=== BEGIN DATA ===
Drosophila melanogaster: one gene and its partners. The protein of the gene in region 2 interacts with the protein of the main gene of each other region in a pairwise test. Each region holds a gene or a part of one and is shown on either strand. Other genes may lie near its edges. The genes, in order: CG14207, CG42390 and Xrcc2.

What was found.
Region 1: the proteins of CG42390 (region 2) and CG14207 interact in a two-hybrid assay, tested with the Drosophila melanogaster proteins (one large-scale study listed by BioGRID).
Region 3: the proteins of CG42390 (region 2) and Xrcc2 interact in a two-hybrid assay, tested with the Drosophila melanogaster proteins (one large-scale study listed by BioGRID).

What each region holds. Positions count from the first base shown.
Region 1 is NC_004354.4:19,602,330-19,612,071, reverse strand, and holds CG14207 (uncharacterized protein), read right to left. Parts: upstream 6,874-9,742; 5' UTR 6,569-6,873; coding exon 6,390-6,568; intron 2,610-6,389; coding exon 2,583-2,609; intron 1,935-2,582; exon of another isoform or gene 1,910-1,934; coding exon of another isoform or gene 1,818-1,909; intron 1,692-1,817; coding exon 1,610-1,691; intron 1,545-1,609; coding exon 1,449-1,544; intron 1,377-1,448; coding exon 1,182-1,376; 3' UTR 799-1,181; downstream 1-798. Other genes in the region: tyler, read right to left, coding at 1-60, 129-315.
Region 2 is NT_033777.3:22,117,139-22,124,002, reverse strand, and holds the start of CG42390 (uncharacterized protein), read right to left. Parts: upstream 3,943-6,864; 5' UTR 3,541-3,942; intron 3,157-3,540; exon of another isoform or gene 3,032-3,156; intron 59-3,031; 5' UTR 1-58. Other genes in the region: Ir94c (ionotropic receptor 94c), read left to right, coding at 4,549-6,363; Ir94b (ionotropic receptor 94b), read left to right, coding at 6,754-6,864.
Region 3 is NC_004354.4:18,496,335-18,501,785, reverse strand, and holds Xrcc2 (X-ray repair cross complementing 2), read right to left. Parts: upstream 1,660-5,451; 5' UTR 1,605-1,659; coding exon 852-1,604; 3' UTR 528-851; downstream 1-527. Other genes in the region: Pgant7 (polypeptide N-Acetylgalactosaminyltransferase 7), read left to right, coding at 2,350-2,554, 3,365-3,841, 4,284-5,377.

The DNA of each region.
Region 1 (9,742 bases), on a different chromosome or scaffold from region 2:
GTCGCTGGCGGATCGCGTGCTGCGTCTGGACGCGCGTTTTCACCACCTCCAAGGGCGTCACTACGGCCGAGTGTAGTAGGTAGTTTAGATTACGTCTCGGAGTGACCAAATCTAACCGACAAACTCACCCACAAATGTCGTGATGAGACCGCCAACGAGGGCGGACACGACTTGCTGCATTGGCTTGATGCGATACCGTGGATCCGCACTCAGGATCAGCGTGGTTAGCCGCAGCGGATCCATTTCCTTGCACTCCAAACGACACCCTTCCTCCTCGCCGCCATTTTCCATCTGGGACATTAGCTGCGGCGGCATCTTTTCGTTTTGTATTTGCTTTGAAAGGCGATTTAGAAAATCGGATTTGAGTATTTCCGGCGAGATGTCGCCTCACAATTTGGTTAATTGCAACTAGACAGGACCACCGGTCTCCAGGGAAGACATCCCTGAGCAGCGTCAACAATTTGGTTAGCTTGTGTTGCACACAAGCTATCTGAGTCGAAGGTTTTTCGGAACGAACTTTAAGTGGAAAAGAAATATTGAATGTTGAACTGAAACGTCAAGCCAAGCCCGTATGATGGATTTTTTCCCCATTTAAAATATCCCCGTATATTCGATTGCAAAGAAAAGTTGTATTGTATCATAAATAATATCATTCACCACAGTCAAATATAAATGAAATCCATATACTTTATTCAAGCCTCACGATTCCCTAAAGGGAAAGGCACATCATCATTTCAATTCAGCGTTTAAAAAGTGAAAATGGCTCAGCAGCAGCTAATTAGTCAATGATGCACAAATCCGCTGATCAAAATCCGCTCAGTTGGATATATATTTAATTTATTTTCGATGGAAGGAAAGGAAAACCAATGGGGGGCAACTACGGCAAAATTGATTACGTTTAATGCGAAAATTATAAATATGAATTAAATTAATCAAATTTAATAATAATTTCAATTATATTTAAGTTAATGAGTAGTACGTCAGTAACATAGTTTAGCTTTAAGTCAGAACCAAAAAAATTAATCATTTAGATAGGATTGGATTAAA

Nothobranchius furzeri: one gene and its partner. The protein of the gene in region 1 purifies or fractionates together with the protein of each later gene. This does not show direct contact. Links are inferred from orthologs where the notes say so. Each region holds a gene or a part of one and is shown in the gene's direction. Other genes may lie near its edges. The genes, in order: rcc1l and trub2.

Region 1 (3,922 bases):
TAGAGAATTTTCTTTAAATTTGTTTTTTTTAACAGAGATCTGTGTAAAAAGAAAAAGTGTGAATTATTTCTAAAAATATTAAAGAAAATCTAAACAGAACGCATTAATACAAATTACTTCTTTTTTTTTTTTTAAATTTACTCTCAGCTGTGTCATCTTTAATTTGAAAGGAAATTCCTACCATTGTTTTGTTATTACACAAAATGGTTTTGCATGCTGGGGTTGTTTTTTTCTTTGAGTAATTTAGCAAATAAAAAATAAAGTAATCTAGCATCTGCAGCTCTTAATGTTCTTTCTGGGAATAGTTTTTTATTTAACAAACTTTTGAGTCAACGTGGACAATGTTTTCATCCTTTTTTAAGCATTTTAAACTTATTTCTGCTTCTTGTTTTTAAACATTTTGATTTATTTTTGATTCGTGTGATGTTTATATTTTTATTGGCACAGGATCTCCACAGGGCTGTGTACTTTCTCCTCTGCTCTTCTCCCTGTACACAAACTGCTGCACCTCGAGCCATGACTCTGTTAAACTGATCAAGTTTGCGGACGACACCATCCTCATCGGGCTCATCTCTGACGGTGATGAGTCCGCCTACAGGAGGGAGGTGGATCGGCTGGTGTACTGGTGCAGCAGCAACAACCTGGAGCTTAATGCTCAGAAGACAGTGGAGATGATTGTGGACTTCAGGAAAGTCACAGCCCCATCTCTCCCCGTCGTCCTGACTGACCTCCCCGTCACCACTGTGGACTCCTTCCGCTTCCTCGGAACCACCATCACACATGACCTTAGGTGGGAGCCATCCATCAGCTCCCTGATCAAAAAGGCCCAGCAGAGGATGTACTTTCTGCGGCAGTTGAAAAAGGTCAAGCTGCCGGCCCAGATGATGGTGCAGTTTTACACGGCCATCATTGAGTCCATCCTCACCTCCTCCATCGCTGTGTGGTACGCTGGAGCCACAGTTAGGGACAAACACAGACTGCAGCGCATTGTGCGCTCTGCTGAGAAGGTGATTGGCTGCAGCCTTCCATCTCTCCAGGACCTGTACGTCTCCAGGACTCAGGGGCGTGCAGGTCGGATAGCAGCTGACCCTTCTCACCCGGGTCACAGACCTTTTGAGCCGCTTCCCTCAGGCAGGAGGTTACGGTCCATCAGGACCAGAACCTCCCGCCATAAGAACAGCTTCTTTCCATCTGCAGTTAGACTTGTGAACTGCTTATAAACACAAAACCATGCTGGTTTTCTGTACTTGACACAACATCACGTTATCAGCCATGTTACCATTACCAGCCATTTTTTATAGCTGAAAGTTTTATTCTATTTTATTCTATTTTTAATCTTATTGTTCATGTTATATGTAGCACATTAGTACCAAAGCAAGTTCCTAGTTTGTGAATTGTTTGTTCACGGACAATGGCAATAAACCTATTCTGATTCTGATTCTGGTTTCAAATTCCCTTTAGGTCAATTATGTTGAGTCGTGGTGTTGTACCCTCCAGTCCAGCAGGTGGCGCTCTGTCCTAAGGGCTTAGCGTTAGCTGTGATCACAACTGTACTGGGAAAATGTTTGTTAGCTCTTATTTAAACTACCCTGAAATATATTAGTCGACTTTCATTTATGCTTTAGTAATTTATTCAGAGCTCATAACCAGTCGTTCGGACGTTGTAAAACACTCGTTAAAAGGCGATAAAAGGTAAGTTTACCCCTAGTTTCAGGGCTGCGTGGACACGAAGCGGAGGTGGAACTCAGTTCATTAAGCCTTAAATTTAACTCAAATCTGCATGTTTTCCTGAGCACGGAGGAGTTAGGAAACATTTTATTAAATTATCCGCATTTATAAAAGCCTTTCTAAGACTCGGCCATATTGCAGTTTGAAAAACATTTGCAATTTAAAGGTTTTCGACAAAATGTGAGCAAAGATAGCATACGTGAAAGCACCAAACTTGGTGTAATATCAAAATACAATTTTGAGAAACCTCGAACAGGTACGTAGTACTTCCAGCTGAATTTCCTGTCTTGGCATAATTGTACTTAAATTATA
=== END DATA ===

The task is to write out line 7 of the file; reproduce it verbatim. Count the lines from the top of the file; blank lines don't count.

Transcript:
Region 2 is NT_033777.3:22,117,139-22,124,002, reverse strand, and holds the start of CG42390 (uncharacterized protein), read right to left. Parts: upstream 3,943-6,864; 5' UTR 3,541-3,942; intron 3,157-3,540; exon of another isoform or gene 3,032-3,156; intron 59-3,031; 5' UTR 1-58. Other genes in the region: Ir94c (ionotropic receptor 94c), read left to right, coding at 4,549-6,363; Ir94b (ionotropic receptor 94b), read left to right, coding at 6,754-6,864.